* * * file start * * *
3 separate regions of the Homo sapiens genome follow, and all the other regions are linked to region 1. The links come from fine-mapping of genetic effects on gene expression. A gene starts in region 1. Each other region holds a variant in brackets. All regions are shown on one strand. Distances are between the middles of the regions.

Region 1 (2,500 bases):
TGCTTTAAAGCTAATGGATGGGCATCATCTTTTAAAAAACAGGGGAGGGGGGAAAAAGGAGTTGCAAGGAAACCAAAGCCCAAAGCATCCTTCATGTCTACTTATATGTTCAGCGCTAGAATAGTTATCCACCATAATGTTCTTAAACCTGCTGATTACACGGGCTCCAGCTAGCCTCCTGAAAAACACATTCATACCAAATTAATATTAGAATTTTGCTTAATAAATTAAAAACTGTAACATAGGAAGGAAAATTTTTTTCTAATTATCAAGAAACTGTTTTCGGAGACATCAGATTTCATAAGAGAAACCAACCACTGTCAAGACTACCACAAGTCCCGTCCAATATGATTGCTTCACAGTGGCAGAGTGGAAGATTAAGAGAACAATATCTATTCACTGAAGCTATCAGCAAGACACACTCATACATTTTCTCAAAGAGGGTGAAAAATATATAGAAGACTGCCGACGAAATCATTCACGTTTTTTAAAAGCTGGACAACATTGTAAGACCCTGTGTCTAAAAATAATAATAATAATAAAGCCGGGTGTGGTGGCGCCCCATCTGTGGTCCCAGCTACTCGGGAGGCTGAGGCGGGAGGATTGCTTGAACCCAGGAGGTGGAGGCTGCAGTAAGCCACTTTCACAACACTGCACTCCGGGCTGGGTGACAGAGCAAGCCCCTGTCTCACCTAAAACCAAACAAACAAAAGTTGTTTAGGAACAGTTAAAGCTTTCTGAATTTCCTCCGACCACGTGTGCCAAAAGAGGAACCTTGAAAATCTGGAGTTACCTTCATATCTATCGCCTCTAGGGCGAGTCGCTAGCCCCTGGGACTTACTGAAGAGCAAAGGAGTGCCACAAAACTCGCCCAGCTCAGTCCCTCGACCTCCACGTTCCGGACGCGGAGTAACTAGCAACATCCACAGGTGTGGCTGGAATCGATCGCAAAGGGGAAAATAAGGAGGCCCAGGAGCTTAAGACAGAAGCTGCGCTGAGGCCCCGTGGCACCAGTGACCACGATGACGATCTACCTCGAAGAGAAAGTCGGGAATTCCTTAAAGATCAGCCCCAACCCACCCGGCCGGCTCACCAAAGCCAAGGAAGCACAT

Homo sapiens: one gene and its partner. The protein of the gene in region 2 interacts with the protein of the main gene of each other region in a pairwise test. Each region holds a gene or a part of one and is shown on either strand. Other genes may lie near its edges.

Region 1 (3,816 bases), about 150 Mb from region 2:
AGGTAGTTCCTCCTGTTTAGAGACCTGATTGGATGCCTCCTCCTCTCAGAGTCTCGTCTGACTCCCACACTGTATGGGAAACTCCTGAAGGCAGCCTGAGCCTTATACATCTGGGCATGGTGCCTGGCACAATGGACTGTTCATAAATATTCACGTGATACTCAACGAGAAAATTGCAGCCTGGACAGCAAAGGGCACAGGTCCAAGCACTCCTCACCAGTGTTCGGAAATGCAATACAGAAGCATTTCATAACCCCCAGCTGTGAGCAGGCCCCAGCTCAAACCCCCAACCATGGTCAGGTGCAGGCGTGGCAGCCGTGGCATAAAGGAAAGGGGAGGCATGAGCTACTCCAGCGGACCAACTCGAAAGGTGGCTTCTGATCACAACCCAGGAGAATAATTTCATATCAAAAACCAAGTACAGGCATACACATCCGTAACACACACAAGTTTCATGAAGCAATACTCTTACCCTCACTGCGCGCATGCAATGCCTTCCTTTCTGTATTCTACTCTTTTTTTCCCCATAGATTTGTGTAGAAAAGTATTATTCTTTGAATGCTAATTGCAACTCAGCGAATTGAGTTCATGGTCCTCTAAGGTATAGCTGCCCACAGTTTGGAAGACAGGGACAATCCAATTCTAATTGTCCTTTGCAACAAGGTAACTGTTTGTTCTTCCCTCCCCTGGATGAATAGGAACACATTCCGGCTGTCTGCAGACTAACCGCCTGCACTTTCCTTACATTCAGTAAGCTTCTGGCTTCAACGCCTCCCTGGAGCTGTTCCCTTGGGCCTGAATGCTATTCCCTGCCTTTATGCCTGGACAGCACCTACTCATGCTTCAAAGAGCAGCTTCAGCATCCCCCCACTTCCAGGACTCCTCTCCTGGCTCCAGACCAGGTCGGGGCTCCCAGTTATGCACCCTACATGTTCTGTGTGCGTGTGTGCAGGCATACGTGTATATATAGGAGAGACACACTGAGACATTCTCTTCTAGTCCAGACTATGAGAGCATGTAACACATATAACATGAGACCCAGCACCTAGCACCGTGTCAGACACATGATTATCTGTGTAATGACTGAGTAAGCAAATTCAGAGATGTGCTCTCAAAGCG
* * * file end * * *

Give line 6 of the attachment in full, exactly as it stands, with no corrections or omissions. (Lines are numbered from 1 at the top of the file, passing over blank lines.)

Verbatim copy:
AGGTAGTTCCTCCTGTTTAGAGACCTGATTGGATGCCTCCTCCTCTCAGAGTCTCGTCTGACTCCCACACTGTATGGGAAACTCCTGAAGGCAGCCTGAGCCTTATACATCTGGGCATGGTGCCTGGCACAATGGACTGTTCATAAATATTCACGTGATACTCAACGAGAAAATTGCAGCCTGGACAGCAAAGGGCACAGGTCCAAGCACTCCTCACCAGTGTTCGGAAATGCAATACAGAAGCATTTCATAACCCCCAGCTGTGAGCAGGCCCCAGCTCAAACCCCCAACCATGGTCAGGTGCAGGCGTGGCAGCCGTGGCATAAAGGAAAGGGGAGGCATGAGCTACTCCAGCGGACCAACTCGAAAGGTGGCTTCTGATCACAACCCAGGAGAATAATTTCATATCAAAAACCAAGTACAGGCATACACATCCGTAACACACACAAGTTTCATGAAGCAATACTCTTACCCTCACTGCGCGCATGCAATGCCTTCCTTTCTGTATTCTACTCTTTTTTTCCCCATAGATTTGTGTAGAAAAGTATTATTCTTTGAATGCTAATTGCAACTCAGCGAATTGAGTTCATGGTCCTCTAAGGTATAGCTGCCCACAGTTTGGAAGACAGGGACAATCCAATTCTAATTGTCCTTTGCAACAAGGTAACTGTTTGTTCTTCCCTCCCCTGGATGAATAGGAACACATTCCGGCTGTCTGCAGACTAACCGCCTGCACTTTCCTTACATTCAGTAAGCTTCTGGCTTCAACGCCTCCCTGGAGCTGTTCCCTTGGGCCTGAATGCTATTCCCTGCCTTTATGCCTGGACAGCACCTACTCATGCTTCAAAGAGCAGCTTCAGCATCCCCCCACTTCCAGGACTCCTCTCCTGGCTCCAGACCAGGTCGGGGCTCCCAGTTATGCACCCTACATGTTCTGTGTGCGTGTGTGCAGGCATACGTGTATATATAGGAGAGACACACTGAGACATTCTCTTCTAGTCCAGACTATGAGAGCATGTAACACATATAACATGAGACCCAGCACCTAGCACCGTGTCAGACACATGATTATCTGTGTAATGACTGAGTAAGCAAATTCAGAGATGTGCTCTCAAAGCG